A U.S. economic affairs diplomat on Friday voiced his praise for the government’s commitment to rooting out corruption after meeting with Cambodian officials during a visit this week.
Kurt Tong, principal deputy assistant secretary at the U.S. State Department’s Bureau of Economic and Business Affairs, said he believed Commerce Minister Sun Chanthol was “sincere” in his pledge to combat government graft.
“The impression I’m going away with is of a rather determined leadership here who is focused on Cambodia’s strengths and weaknesses and in the economic policy area has some good ideas in how to push forward,” Mr. Tong told journalists during a meeting at the U.S. Embassy on Friday.
“I would just like to underscore how welcome that apparent sincerity is and I found it good in itself that people were willing to talk openly about corruption as an issue and I would encourage the Cambodian government to focus on that question,” he added.
Cambodia remains beset by rampant corruption in the public sector, and U.S. ambassadors to the country have long said graft is a major deterrent for American investors.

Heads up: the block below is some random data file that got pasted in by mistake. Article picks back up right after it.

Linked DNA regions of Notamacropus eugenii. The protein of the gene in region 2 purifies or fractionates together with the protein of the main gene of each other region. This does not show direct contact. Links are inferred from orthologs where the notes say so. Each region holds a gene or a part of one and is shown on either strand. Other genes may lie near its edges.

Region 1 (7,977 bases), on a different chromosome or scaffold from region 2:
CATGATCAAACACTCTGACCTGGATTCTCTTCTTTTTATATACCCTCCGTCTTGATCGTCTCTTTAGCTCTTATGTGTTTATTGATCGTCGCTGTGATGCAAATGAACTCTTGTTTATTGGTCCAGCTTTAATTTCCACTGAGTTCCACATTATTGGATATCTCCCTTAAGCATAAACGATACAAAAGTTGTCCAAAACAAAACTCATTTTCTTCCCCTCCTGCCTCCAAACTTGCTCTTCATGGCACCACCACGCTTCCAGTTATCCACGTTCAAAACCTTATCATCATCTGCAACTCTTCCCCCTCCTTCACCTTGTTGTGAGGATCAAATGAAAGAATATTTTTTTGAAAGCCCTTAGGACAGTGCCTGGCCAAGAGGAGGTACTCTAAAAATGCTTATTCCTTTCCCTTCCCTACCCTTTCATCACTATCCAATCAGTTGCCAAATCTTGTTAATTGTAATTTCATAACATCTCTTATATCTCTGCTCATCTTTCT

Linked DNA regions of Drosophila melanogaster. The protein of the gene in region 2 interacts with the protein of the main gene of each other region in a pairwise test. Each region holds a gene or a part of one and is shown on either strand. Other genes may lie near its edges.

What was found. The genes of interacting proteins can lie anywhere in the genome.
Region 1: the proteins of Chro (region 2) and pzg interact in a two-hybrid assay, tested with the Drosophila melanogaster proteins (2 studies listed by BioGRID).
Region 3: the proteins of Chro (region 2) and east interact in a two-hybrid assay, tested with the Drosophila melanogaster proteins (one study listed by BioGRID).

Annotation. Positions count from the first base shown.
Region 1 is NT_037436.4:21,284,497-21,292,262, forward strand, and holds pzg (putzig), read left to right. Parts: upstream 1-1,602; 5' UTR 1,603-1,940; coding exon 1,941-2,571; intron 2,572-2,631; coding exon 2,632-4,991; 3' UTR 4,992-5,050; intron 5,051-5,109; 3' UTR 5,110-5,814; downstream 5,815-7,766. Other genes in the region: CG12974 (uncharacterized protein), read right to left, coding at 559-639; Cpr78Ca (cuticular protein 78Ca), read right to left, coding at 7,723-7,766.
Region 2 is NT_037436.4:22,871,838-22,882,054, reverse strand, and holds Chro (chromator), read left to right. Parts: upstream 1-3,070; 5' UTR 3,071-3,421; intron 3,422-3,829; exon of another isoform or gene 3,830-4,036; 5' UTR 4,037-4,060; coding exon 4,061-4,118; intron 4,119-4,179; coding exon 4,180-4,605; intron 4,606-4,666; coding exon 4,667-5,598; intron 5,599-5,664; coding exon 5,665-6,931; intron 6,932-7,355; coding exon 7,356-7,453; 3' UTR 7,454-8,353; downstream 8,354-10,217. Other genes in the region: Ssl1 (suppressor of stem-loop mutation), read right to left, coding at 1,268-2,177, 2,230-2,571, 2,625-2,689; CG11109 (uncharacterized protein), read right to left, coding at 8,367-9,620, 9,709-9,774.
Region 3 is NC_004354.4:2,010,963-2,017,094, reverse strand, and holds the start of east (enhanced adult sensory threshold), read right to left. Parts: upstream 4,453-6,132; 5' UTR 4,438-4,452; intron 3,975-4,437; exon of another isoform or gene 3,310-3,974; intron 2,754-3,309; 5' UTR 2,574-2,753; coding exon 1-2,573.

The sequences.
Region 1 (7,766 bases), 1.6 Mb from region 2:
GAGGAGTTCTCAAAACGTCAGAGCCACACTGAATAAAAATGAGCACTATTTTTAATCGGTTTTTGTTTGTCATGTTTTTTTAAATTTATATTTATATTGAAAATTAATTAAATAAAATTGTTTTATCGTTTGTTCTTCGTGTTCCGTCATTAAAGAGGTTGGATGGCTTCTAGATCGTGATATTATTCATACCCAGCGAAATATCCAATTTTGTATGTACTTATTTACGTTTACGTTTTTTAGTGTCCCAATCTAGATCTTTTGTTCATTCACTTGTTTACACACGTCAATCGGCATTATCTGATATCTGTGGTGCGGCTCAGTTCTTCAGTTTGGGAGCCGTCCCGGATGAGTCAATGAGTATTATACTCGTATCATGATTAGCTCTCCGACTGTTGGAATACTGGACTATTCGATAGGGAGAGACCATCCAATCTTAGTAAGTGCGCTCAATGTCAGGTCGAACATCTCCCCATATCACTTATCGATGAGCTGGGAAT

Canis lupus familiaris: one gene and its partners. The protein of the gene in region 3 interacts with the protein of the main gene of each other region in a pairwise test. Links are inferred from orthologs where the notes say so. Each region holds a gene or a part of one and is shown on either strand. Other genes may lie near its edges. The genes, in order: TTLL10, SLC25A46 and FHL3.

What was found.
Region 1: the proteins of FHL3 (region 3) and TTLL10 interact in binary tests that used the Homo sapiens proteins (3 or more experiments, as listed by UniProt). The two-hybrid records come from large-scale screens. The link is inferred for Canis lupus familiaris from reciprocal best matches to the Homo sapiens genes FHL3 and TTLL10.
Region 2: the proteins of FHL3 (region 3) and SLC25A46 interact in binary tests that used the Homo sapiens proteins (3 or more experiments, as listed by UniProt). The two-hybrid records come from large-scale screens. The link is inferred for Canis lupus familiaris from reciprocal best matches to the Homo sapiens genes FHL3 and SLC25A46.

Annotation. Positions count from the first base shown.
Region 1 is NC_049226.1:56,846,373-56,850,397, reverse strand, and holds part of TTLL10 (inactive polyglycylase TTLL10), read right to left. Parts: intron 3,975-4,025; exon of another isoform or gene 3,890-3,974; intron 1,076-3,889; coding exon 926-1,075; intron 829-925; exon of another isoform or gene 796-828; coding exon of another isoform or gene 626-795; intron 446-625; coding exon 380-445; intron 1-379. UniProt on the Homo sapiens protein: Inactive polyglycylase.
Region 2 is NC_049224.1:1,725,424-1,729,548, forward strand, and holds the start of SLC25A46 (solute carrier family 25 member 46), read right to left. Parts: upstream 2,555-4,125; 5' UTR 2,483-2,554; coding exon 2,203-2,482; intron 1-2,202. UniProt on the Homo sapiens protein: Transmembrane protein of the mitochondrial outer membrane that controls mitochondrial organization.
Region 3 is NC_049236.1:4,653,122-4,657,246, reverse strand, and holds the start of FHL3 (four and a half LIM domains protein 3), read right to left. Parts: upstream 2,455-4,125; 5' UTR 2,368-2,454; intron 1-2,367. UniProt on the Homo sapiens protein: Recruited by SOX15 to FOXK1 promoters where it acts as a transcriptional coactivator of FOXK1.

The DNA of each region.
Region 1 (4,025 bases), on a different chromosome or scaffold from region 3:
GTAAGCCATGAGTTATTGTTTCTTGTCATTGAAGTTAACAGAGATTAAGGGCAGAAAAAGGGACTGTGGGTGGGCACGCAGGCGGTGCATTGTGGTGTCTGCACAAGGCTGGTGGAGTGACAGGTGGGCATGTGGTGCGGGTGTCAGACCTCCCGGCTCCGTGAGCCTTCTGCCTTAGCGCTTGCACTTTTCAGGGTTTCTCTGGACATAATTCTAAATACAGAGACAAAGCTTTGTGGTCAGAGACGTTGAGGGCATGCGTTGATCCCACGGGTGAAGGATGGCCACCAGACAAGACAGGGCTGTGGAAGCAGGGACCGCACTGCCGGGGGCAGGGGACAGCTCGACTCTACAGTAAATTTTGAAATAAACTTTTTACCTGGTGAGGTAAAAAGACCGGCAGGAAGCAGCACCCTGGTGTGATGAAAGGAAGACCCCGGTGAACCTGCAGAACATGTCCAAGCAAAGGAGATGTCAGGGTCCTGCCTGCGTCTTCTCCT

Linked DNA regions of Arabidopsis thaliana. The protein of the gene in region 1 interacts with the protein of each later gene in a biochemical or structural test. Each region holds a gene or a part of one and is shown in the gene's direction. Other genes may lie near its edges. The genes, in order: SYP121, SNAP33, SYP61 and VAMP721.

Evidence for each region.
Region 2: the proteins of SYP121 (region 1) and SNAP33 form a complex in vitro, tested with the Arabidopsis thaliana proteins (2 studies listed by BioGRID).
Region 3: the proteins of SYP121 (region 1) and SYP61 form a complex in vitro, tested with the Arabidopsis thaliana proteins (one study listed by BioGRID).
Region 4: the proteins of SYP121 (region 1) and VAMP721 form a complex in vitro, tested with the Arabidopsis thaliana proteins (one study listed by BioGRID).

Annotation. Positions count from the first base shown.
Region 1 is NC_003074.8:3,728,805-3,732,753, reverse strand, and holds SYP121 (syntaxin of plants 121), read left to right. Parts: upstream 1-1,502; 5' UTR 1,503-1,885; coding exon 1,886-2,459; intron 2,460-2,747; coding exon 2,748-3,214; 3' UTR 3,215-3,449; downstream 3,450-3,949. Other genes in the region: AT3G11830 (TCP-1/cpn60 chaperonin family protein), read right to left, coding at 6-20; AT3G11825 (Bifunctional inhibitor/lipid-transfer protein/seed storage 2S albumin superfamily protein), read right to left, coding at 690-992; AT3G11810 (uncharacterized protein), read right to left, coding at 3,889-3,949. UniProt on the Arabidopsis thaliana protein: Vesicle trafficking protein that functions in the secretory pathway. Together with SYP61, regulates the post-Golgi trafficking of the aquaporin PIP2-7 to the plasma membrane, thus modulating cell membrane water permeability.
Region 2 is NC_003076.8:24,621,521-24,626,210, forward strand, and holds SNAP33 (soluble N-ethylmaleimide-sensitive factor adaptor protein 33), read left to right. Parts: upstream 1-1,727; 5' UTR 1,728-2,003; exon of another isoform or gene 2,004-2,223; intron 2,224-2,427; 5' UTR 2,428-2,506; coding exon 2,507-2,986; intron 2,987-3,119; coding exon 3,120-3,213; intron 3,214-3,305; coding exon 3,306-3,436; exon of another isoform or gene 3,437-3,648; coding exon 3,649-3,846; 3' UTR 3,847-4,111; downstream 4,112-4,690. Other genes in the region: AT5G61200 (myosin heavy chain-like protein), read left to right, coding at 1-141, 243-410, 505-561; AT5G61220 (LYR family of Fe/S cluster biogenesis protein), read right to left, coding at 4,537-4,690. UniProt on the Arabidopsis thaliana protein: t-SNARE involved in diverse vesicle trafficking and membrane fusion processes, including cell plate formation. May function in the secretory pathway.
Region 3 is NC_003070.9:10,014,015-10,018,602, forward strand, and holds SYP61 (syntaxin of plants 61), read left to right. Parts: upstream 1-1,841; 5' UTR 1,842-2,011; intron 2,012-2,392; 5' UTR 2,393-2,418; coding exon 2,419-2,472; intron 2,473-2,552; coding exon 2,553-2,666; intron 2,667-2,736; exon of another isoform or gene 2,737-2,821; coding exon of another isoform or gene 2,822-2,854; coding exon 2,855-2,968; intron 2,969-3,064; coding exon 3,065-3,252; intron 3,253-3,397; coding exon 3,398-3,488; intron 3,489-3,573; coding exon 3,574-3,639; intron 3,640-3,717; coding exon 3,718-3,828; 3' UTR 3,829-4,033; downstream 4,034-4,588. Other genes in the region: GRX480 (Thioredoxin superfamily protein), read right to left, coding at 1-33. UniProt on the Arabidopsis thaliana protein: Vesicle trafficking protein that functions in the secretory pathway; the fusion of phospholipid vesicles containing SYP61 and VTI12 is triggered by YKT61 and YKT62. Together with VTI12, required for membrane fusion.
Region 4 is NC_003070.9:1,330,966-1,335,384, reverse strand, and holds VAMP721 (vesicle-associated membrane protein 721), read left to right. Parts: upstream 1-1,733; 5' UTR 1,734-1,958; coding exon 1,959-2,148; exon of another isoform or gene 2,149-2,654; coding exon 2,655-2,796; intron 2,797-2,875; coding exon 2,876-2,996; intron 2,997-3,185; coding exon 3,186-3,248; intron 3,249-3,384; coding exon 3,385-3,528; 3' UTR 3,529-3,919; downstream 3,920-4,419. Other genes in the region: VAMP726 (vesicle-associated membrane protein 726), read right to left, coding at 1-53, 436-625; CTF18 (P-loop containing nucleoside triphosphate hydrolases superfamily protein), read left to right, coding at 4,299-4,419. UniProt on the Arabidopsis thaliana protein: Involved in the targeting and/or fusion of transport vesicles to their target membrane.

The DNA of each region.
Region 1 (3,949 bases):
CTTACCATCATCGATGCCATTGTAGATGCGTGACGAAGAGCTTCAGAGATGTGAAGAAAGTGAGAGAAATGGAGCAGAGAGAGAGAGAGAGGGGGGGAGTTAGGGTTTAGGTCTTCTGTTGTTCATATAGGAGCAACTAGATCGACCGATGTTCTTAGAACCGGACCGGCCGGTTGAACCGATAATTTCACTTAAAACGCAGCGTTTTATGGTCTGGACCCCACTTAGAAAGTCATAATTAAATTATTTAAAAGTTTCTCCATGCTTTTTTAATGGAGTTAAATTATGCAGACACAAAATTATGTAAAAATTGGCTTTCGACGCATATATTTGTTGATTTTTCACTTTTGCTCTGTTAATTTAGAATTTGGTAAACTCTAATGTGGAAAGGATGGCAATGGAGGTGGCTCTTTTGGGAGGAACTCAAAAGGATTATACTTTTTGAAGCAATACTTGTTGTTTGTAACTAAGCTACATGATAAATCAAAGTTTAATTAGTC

In Transparency International’s 2014 Corruption Perceptions Index, Cambodia ranked 156 out of 177 nations surveyed.
Cambodia was the last stop for Mr. Tong in a brief trip to Asia that included stops in Japan and Laos.
Quizzed on whether the U.S. should be pressuring the government to take more concrete measures to stamp out corruption before promoting the country as an investment destination, Mr. Tong said economic engagement could bring about positive change.
“I think there’s a feedback loop between economic integration with the international community and positive progress on issues such as corruption or even, more broadly, political reform,” he said.
“I don’t see it as a binary equation of black and white…but it’s important to not be blind to the problems,” he added.